Like a row of trees in autumn – slowly, and then more quickly changing colour – the myriad of red wine varietals we all enjoy offer us a gamut of colours, weights, textures and flavours, in that reassuringly and unpredictable manner that Mother Nature prefers.
Words by Wine Writer, Ben Canaider
And at this time of year – following the horrors of summer’s anti-red wine diktat – all good thinking men, women and others put what’s left of their minds to the joys of those transitional, inter-season reds. Red wines that help you move through autumn at a slow speed, ready for the more powerful reds of winter. What a joy it is to live at autumn time.
There are a number of red varietals, regional wines, and styles that offer us guidance and protection at this time of year. Wines that – given their winemaking – can hint more at texture and balance rather than power and weight. To wit.
Autumn or not, some of us can drink pinot every day of the year, particularly at luncheon. I know people – I might even be one of them – that put ice and soda in ‘affordable’ pinot noir over the summer months; but now into autumn you can be a grown-up again, and drink less-affordable pinot. Looking to home and to regions like the Yarra Valley is handy; so too New Zealand, but don’t think they can’t make pinot in other places. Like the Alto Adige in Italy.
Speaking of notions that might be described as “affordable”, goodness me there are some very old-fashioned Chianti wines around nowadays that cry out for autumn and mushrooms and risotto bianco and cheese. You know, those Chianti wines that are – well, how should I put this? – characterful? Yes, they have a few rustic faults. Old oak with a touch of dekkara, perhaps; but boy, come autumn, they seem to sing. Once again, price here is extremely reasonable.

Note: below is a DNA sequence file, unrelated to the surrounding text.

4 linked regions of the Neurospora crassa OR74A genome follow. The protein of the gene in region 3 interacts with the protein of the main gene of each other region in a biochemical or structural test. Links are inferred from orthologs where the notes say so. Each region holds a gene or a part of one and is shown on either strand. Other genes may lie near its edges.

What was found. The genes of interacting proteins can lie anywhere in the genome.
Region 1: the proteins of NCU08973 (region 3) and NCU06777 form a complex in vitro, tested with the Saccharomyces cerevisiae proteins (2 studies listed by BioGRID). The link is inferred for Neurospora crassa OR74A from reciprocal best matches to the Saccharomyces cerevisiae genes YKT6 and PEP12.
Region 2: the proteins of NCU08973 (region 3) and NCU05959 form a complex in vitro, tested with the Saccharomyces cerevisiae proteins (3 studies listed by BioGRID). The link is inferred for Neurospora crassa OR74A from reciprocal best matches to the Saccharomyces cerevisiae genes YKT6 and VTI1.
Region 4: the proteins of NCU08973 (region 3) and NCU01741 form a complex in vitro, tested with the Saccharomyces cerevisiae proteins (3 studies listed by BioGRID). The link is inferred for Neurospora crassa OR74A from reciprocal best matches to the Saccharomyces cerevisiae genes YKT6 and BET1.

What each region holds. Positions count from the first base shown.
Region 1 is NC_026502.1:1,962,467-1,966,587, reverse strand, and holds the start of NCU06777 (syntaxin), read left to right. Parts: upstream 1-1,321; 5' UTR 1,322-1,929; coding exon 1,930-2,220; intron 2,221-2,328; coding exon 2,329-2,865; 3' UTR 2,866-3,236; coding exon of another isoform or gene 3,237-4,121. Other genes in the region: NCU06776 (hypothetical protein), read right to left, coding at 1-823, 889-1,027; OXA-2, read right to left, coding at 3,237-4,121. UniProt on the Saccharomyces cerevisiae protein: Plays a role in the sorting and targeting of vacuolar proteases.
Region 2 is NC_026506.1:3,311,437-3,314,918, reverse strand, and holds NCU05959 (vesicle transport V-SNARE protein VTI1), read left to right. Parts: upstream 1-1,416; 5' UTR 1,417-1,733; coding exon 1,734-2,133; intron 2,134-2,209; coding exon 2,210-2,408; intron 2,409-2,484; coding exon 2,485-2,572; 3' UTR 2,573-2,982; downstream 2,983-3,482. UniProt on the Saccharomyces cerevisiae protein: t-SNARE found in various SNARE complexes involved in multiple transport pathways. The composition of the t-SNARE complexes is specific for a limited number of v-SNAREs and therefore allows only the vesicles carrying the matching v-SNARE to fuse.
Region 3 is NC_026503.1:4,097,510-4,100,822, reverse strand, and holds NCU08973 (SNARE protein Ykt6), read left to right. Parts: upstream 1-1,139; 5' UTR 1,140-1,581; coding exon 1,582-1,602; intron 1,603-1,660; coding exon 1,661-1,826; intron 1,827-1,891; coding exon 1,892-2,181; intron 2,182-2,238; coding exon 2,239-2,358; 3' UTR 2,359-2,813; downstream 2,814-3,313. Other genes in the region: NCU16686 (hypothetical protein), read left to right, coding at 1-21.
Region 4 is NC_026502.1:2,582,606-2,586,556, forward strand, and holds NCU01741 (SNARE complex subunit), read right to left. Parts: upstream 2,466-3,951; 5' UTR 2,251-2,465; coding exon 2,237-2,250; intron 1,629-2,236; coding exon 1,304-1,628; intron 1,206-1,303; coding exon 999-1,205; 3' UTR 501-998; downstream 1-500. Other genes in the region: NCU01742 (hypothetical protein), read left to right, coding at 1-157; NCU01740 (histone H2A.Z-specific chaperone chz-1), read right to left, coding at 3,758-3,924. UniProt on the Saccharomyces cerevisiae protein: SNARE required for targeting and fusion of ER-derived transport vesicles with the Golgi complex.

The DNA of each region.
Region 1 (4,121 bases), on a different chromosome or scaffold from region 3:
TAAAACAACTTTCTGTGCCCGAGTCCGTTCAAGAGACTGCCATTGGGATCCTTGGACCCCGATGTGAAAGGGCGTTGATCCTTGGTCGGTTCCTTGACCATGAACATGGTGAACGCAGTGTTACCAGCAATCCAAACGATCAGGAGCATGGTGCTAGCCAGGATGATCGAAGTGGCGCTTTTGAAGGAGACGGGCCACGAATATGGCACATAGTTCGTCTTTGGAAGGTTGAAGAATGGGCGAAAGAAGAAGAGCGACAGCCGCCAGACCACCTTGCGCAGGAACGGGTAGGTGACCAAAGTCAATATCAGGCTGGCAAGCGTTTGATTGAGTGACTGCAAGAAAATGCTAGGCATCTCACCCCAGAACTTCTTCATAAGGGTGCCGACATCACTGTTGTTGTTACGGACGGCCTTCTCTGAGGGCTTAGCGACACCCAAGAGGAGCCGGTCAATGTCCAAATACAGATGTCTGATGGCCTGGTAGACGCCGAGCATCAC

Yes, syrah, not shiraz. The New Zealanders around Hawke’s Bay were very clever some years ago when they decided to label their shiraz varietal ‘syrah’ – hinting that such wine was more of a European sophisticate than another Antipodean leer. It set their wine apart, in terms of branding and marketing, but it also provided a useful point of real difference. NZ syrah is more perfumed, peppery and lighter bodied. Certainly, drink Barossa shiraz in the winter, but drink NZ syrah in the fall.
This red wine varietal is extraordinarily stylistic, with multiple personalities, all depending on where it is from, and how it is made, and how much time it has had in the bottle. Younger wines suit autumn, as they show a good balance of fruitiness and spice and tobacco. Tempranillo’s tannins need that more evidently sweeter, wild strawberry fruit too, to help keep the wine from being too gruff for autumn luncheons. But it is tempranillo’s ability to so deftly combine something of cabernet’s tannins with a dab of shiraz’s spice, some of grenache’s fruitiness, and a heightened aromaticity that is almost as powerful and alluring as pinot noir’s that makes it the perfect dance partner for any mixed gathering.